Back when Shrek, a fearsome, swamp-dwelling ogre, first entered the film landscape nearly a decade ago, hardly anyone involved imagined the unsightly animated creature could become internationally beloved. Even the man who wound up voicing the role had early reservations.
"Jeffrey asked me if I'd be interested in being in an animated movie … called 'Shrek,' " Mike Myers said with a grimace last week as he recalled his conversation with DreamWorks Animation Chief Executive Jeffrey Katzenberg. "And I said, 'Is that really the title? That's not a really great title," he said of the film that just had its fourth — and, according to the studio, final — installment, "Shrek Forever After," open Friday.
Still, he was intrigued. At the time, the comedian was riding high with his zany '60s British spy character Austin Powers. But in the storybook world of "Shrek," he found something compelling.
"When I first saw the mock-ups, I thought it was this unbelievably cool, immaculate universe," Myers said, leaning back in a chair in his hotel room. "I was like, this is a really brilliant deconstruction of fairy tales. And it's about class."
Because the Canadian actor viewed Shrek as a "working-class person," he initially tried out a Canadian accent for the character. But he wasn't connecting. So he opted for a voice he'd established during his run on "Saturday Night Live," a character called Lothar of the Hill People. The tone was so gruff he lost his voice after two days.
"And then I was like, 'I'm of Scottish heritage, maybe Scottish is the way to go. Scottish people are the salt of the earth.' And when I connected, everybody was like, 'Oh, yes, this is right.' "
The voice was such a good fit that the studio opted to toss out all of the work that had already been completed on the first film — which Myers estimates to be about 60% — and start fresh with the new direction.
Of course, "Shrek" has since defied the odds, becoming an international phenomenon and pop culture touchstone. The first three films in the franchise grossed more than $2 billion worldwide, and the original film won the first Academy Award for animated feature. The movies have premiered at prestigious film festivals, including Cannes. There has been a Shrek television Christmas special and a Broadway production, "Shrek the Musical."
So it's no surprise that with its lengthy run, starting in 2001, it's been difficult for some of the cast members to say goodbye to the characters they've played for so many years.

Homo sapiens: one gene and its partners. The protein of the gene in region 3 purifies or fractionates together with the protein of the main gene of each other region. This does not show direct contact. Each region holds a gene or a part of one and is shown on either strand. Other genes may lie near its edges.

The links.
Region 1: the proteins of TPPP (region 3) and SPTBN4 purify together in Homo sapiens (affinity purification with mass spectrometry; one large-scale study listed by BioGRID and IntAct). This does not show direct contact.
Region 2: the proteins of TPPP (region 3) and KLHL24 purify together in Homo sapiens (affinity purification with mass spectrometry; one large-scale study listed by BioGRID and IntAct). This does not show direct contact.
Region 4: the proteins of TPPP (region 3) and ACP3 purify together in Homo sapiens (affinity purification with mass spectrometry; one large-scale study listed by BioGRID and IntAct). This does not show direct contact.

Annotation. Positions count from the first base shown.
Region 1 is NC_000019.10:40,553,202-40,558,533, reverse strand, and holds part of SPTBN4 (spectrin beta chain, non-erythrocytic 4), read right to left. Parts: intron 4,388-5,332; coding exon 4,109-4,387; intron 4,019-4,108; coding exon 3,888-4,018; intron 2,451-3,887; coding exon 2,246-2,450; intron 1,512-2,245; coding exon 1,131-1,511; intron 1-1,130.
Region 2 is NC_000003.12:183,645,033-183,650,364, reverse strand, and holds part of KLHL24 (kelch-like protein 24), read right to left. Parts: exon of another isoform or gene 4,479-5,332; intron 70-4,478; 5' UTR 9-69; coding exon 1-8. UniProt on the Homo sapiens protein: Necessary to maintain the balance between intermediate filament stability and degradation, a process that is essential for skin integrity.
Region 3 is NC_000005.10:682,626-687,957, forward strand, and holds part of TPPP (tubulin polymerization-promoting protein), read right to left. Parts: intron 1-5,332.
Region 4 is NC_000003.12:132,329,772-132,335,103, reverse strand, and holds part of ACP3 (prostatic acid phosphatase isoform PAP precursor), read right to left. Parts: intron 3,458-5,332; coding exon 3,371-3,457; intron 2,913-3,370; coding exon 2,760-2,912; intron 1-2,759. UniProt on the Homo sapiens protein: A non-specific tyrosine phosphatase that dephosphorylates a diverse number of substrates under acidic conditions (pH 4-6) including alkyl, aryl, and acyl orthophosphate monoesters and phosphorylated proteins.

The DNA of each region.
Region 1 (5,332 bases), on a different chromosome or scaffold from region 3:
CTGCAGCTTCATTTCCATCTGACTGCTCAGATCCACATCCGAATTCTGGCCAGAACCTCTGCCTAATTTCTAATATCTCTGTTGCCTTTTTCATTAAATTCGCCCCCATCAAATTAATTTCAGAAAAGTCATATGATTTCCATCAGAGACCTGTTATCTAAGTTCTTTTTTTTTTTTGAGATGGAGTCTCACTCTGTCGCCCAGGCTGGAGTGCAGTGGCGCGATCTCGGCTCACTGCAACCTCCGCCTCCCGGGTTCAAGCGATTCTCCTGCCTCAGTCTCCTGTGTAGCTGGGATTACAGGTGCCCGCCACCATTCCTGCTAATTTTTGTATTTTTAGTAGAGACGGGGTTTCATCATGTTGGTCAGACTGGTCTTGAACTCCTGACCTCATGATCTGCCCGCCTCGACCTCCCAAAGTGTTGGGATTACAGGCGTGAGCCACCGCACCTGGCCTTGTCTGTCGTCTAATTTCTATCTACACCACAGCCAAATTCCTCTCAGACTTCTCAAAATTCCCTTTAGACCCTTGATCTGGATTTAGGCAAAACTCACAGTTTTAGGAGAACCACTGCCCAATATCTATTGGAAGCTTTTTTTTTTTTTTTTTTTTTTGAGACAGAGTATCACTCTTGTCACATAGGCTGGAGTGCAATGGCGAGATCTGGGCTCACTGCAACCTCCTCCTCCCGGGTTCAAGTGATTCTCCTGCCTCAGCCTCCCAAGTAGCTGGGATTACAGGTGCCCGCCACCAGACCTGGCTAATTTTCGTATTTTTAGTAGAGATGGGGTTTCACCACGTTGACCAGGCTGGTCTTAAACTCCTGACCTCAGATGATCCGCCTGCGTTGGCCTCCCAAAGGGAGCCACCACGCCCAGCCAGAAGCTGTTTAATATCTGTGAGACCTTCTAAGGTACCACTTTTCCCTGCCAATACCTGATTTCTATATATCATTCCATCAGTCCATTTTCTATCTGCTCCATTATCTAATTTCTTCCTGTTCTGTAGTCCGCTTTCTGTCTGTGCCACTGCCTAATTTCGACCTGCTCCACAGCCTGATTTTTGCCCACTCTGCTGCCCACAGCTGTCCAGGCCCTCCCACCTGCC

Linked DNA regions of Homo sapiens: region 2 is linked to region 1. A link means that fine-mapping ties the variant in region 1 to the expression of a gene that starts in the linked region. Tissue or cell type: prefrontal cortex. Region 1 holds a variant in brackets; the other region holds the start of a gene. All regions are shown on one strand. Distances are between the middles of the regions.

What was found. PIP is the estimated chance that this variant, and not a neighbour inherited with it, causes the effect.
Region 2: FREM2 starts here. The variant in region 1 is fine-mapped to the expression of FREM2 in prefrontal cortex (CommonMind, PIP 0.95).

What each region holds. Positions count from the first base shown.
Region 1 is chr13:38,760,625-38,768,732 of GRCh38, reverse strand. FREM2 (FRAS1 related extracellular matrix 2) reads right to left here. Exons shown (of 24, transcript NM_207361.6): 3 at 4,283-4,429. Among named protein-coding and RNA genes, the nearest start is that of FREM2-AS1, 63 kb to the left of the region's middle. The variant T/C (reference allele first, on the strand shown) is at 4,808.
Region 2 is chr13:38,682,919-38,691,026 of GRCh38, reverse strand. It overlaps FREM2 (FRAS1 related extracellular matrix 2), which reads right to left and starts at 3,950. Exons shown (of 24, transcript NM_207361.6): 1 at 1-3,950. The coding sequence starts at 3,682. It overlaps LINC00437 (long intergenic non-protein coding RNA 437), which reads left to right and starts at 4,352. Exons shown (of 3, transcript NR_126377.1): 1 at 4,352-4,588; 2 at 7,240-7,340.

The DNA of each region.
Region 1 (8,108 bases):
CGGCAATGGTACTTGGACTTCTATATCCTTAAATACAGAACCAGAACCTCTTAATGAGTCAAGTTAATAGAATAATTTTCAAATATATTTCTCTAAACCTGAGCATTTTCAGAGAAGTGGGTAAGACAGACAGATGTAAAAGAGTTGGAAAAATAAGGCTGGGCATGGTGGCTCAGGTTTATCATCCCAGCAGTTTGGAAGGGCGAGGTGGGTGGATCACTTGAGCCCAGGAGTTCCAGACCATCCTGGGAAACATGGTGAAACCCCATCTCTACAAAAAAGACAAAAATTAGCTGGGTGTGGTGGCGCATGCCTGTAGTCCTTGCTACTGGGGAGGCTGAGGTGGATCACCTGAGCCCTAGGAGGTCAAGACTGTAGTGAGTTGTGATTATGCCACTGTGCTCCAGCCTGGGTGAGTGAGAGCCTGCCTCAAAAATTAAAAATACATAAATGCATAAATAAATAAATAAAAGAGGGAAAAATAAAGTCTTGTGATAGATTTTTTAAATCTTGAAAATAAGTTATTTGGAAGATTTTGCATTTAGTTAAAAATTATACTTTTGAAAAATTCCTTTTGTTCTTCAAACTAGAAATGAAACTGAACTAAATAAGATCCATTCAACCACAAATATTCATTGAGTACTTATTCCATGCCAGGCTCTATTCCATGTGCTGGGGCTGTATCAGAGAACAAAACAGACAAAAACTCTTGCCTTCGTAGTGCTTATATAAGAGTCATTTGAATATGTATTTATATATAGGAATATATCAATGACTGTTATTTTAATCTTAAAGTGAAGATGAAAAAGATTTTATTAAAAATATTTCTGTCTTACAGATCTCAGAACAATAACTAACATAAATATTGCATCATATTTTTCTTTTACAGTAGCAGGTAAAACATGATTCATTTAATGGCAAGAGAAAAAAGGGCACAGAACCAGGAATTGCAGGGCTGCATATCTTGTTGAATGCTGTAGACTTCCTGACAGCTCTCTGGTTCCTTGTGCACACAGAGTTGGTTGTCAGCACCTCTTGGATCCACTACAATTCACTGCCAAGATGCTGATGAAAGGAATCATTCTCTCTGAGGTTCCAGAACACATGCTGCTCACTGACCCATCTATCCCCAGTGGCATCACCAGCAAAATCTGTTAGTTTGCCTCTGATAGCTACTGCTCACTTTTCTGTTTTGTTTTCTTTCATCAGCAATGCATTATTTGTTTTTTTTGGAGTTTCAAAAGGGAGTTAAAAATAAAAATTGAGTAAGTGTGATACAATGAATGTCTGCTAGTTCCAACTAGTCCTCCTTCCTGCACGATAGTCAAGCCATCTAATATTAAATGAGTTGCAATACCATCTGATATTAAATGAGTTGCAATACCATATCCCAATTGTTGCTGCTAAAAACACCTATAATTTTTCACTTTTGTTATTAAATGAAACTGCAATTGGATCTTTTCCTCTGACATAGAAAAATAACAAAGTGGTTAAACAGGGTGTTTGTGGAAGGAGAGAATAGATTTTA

"I'm really sad, actually," said Cameron Diaz, who voices Fiona, Shrek's half-ogre, half-princess wife. "I think we've all kind of been going, 'Is this really it?' It's something that's been a constant in all of our lives for so long. As soon as one film would come out, six months later Jeffrey would call you and tell you to come look at storyboards for the next film. In a weird way, I did feel like it was going to go on forever, because why wouldn't it? Everyone loves Shrek."
Shrek's journey has resonated because the ogre is so human, Myers believes.
"There's something in Shrek that he feels he's not good enough to fall in love, to be married, to be a father. And in the last one, he's not good enough to have a happily ever after," he said. "Maybe because I grew up in a country next to the big country, I could kind of relate to that. I think the feeling that you're not enough and wondering about your identity is pretty universal."
But how much the films have come to mean to his career, Myers said, has surprised him.
"I feel like a custodian at Yellowstone," he said. "I can't account for how wonderfully impactful to the culture it's been, but it's been great to be a part of it. And I didn't know a person was allowed to care that much about a character in the world of animation, and that was a really awesome revelation."
Cast mate Antonio Banderas believes the success of Shrek lies in Myers' serious approach to the ogre.
"Weirdly enough, because he's an amazing comedian and a man that makes people laugh for many years now, what he brought to the character is something very profound," he said. "Security. Maturity. Logic."
"He doesn't just see this as a cartoon for kids," added the film's director, Mike Mitchell. "When it comes to having knowledge about storytelling and filmmaking and character arc, he's very serious."
"Forever After" finds Shrek fed up with being a family man. No one in town is scared of him anymore. His kids crawl into his bed every morning, waking him up. He's tired of changing diapers. Enter Rumpelstiltskin (Walt Dohrn), the villain who lures Shrek into a mysterious deal that transports the ogre back to his old life for just one day. Things seem great at first, until Shrek realizes that Rumpelstiltskin is now king of Far Far Away and none of his beloved friends — Donkey ( Eddie Murphy), Puss in Boots (Banderas) and even Fiona — recognize him.